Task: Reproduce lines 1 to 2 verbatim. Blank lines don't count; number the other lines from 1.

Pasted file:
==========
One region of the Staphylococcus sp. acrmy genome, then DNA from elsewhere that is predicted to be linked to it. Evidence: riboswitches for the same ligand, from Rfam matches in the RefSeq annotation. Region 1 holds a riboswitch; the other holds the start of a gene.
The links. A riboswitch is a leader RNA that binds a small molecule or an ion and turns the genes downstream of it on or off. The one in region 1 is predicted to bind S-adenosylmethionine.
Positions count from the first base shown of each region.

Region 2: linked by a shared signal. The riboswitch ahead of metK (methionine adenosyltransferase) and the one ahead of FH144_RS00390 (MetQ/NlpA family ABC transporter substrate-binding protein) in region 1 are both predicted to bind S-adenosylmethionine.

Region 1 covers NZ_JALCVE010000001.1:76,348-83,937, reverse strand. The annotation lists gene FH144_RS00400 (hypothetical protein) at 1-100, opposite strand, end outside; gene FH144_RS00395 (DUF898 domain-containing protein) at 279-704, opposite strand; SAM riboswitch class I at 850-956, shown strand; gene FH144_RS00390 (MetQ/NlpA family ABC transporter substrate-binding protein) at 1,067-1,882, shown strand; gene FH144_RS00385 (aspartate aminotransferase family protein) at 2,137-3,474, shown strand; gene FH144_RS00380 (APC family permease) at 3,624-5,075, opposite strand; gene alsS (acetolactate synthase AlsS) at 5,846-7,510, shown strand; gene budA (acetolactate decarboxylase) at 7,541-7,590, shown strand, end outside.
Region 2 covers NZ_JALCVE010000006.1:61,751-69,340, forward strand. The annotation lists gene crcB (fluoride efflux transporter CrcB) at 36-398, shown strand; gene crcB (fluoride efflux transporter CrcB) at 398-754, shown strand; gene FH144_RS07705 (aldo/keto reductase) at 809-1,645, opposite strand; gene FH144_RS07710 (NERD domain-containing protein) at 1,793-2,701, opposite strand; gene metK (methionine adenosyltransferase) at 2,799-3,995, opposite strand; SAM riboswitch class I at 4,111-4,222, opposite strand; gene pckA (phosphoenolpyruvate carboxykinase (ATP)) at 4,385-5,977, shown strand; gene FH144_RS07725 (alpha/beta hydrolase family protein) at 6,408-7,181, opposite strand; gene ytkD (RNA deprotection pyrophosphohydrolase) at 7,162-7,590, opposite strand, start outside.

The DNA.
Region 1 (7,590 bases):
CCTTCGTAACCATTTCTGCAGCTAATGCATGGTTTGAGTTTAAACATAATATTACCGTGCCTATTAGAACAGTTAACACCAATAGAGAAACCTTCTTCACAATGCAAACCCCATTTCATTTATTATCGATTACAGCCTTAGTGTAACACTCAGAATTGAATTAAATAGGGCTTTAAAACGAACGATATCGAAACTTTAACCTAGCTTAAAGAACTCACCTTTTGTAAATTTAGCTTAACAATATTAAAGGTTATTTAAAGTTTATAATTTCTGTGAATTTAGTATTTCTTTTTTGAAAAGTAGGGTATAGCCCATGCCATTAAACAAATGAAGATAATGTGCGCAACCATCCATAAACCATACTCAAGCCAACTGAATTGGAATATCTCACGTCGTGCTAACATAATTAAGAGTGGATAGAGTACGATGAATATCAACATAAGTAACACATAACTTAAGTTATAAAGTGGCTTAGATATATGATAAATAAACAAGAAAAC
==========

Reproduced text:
One region of the Staphylococcus sp. acrmy genome, then DNA from elsewhere that is predicted to be linked to it. Evidence: riboswitches for the same ligand, from Rfam matches in the RefSeq annotation. Region 1 holds a riboswitch; the other holds the start of a gene.
The links. A riboswitch is a leader RNA that binds a small molecule or an ion and turns the genes downstream of it on or off. The one in region 1 is predicted to bind S-adenosylmethionine.